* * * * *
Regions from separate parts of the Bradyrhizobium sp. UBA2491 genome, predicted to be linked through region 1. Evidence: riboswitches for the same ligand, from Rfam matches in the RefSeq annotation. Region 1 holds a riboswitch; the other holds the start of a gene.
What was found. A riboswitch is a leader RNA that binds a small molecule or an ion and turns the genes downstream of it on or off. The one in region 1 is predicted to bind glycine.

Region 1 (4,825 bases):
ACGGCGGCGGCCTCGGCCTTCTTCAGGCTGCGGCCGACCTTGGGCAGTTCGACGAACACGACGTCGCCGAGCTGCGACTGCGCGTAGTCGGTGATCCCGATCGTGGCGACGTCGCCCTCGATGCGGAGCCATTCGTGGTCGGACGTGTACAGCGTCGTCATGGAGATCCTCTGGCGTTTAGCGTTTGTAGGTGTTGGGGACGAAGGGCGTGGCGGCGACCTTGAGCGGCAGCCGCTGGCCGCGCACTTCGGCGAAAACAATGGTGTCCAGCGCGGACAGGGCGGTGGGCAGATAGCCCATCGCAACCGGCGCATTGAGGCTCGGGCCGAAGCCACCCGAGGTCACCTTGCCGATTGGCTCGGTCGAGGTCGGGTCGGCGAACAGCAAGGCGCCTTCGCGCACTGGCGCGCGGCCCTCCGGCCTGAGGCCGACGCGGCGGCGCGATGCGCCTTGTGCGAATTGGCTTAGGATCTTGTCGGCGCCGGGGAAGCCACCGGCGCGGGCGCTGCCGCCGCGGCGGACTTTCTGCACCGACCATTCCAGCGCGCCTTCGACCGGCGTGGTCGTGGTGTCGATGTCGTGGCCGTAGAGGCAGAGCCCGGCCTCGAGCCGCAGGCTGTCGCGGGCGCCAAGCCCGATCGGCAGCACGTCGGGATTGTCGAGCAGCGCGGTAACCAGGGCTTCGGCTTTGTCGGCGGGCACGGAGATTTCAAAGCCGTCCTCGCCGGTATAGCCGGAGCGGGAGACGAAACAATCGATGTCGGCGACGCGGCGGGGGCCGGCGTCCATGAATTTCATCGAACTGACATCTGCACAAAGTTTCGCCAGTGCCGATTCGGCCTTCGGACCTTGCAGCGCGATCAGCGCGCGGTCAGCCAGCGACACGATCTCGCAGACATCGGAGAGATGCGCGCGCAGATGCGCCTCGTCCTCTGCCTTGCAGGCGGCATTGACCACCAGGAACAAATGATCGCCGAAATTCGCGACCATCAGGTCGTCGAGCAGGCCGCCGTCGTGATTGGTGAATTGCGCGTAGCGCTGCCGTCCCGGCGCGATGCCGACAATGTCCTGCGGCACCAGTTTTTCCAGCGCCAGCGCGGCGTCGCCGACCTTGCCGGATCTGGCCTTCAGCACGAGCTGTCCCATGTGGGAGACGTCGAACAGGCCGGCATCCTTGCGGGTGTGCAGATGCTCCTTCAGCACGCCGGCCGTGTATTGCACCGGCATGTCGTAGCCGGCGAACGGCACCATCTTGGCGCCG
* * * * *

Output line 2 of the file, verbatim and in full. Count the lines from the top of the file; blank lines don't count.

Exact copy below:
What was found. A riboswitch is a leader RNA that binds a small molecule or an ion and turns the genes downstream of it on or off. The one in region 1 is predicted to bind glycine.